Tale of Two Cities | Daniel Moore

Tale of Two Cities | Daniel MooreThe first thing I thought of when I saw Daniel Moore and musician Emma Heeney was just how much Moore looks like British actor James Nesbitt and Heeney looks like Maggie Gyllenhaal. Seriously, they really do. If they ever get of sick of stand-up, I have little doubt that they could have legitimate careers as look-alikes. Actually, that was my second thought. My first was all about guilt. Guilt, and fear. It’s hard to admit this, but I missed the opening of Moore’s show. Let me categorically state that I wasn’t late, I just hadn’t realised that the show had gone in already. You see, Moore is performing in a side room at The Forum that’s rather easy to overlook. He used my lateness and the size of the venue (stating that he might be the only comedian at the festival to have a poster for his show larger than the venue he performs it in) to exercise his impressive improv skills and, thankfully, made me feel comfortable about my tardiness.

Moore’s routine is built around a narrative about his transition from Sydney to Melbourne to further his career. His style is natural and simple and his self-deprecating delivery works well. From tales about narcoleptic teachers to his grisly-stumped, one-armed Grandmother, he maintains a sort of apologetic innocence that works well with the material. Though there are times throughout the hour where you can clearly see him thinking, which disrupts the flow somewhat, he manages the pace well. 

I found Heeney to be an odd addition to the show, to be honest. Almost as if Moore sat down and wondered what he could include that would give his show a point of difference, rather than having Heeney’s music become an organic part of the narrative. It’s strange that Moore and Heeney don’t interact at all, to the point where Heeney actually looks at the wall next to her for the entire time she isn’t performing. Even when she is performing it feels self-indulgent because she never looks at or engages with the audience, which, for such an intimate space, doesn’t work well at all. She’s a wonderful musician, no doubt, but I’m not sure that her part in Moore’s show really adds much to it. Still, I’d advise you to watch out for Moore; he’s a talent on the rise.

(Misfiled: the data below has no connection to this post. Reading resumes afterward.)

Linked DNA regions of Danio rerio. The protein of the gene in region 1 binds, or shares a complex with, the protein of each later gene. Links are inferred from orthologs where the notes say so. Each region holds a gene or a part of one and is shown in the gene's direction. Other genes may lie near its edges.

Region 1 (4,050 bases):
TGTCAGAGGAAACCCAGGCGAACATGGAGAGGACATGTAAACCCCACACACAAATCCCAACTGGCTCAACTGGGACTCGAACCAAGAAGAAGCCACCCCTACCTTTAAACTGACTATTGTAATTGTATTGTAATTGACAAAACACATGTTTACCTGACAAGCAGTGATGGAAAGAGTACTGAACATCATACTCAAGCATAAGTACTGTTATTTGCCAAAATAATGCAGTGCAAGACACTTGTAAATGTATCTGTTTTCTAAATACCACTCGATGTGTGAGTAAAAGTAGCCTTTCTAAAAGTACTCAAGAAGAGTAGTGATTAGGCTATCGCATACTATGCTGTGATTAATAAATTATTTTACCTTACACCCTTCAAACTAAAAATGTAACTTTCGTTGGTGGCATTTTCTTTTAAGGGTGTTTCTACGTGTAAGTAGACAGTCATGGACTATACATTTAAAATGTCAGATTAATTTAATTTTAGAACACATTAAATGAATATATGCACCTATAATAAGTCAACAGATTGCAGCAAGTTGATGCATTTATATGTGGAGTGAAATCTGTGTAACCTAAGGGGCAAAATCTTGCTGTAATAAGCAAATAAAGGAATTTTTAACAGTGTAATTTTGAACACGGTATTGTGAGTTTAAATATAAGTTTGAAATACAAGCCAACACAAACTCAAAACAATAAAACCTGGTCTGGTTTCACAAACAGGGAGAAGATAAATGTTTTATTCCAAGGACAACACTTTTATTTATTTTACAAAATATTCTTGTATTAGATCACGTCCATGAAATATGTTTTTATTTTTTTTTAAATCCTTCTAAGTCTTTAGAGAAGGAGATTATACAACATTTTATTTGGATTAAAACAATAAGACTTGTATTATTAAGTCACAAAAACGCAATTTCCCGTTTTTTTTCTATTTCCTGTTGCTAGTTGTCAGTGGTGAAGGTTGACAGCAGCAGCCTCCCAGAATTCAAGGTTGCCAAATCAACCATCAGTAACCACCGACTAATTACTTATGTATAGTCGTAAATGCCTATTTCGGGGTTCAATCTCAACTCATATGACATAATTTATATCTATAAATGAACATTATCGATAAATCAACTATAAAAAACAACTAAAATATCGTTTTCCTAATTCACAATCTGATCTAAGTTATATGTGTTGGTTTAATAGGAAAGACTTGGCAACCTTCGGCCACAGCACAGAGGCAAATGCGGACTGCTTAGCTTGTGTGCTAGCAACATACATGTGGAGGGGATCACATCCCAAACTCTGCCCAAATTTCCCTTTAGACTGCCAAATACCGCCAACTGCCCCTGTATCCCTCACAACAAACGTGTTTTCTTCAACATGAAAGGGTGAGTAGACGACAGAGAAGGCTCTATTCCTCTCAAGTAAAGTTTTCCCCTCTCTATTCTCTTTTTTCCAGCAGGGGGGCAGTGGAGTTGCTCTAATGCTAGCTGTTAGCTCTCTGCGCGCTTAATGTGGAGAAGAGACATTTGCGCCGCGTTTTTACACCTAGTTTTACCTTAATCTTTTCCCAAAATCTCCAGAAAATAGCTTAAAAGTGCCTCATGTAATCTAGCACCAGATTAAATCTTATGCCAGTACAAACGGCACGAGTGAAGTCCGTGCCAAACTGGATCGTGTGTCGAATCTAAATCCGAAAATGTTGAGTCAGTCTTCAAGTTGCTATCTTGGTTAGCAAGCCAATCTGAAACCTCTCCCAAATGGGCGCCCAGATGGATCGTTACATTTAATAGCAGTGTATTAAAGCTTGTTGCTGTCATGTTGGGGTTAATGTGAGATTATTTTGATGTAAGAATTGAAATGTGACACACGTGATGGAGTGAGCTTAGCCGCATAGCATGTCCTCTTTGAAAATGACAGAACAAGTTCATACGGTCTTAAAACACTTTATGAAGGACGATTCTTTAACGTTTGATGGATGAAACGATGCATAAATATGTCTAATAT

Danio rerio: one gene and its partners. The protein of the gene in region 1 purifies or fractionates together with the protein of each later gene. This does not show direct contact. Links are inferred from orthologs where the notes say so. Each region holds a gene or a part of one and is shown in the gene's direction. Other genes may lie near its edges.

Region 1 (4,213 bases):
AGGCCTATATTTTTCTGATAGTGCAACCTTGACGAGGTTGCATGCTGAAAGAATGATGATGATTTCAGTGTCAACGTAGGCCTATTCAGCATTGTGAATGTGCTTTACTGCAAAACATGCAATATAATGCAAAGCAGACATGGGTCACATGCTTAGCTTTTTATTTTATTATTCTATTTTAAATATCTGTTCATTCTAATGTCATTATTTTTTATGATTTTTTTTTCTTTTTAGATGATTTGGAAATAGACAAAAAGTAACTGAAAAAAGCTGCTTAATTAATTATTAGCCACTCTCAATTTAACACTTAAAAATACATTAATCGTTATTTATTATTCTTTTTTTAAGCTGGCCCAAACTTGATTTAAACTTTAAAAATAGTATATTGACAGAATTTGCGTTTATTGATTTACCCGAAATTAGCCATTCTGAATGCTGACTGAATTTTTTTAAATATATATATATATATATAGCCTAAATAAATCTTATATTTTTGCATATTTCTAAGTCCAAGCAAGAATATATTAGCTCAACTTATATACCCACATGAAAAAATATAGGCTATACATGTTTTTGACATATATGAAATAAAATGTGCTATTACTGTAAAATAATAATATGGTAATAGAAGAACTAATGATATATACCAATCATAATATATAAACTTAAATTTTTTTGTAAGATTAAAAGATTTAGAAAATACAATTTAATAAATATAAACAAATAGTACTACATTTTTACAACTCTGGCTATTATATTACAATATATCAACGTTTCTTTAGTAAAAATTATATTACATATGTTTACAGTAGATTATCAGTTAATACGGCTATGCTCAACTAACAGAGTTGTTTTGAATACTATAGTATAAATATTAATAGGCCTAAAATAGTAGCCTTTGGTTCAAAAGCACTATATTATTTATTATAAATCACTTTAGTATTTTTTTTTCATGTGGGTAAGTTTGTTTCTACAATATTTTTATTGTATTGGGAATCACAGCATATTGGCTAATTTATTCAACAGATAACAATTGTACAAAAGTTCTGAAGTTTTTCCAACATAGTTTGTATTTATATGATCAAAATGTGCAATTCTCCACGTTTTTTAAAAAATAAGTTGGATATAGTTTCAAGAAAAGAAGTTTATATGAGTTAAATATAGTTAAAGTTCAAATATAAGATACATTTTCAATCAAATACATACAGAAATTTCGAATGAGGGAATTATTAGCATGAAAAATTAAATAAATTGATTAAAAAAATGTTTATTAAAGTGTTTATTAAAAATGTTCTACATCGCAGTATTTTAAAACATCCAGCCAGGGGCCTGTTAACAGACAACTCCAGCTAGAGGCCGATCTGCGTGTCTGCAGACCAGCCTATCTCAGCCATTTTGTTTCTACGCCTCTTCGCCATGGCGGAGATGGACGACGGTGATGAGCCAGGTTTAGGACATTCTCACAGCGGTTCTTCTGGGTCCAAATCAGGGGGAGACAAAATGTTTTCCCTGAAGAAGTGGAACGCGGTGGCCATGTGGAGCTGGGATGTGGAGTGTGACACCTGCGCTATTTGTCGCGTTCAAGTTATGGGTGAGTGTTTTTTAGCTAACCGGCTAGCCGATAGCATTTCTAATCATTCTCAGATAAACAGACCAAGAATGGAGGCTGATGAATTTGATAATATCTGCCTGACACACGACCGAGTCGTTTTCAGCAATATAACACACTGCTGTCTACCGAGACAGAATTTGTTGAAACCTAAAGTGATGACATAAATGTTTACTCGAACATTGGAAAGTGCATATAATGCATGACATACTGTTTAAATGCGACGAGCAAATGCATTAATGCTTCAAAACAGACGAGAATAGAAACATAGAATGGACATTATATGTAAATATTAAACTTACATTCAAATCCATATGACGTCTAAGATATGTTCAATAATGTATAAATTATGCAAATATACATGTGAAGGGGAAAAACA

a Mic in Hand
Daniel Moore
Tale of Two Cities

Venue: Forum Theatre - Carpet Room | Cnr Flinders & Russell Sts, Melbourne (Licensed venue. Under 18s must be accompanied by a Parent or Legal Guardian)
Dates: 2 - 26 April
Times: Tue-Sat 7.15pm, Sun 6.15pm
Duration: 55 minutes
Tickets: Full $16.50, Concession $14
Bookings: Ticketek 132 849 | at the door

Related Articles

Delayed | Celia Pacquola Delayed | Celia Pacquola
Celia Pacquola has me – and the rest of the audience – mesmerized. Photo – James PenlidisCelia Pacquola has me – and the rest of the audience – mesmerized. It could be the way her...
20 Golden Greats | Bob Downe 20 Golden Greats | Bob Downe
There was always going to be a lot of big hair and polyester, but it's easy to forget amid all his pouting and flirting just how wonderful Bob Downe's voice really is. There was always going to...

Most read reviews

Kiss of the Spider Woman | Melbourne Theatre Company

As a finale for MTC’s impressive 2019 season, Kiss of the Spider Woman has been an alluring, exciting and eagerly anticipated climax. And – I loved it.

Coram Boy | bAKEHOUSE Theatre Company

Epic in scope, staging and soaring humanity, Coram Boy is a must see.

The Odd Couple | Ensemble Theatre

The Ensemble Theatre’s intimate space is the perfect setting for this wonderful revival of a classic play, with a beautifully directed cast that simply couldn’t be better at delivering this enduringly funny and at times surprisingly moving material.

Where's My Money? | 7th Floor Theatre

Where’s My Money? is a play which seizes your attention, where the handful of protagonists speak with brutal and callous honesty, interwoven with lies and deceit.

The Drill | Women's Circus

As a space that facilitated the military training of young men from the Footscray community who were then sent to faraway battlefields, The Drill now fills this space with contemporary circus, theatre and music. There is historical reimagining of the impact of their leaving, a reimagining through a feminine lens.

Sign up for our newsletter

* indicates required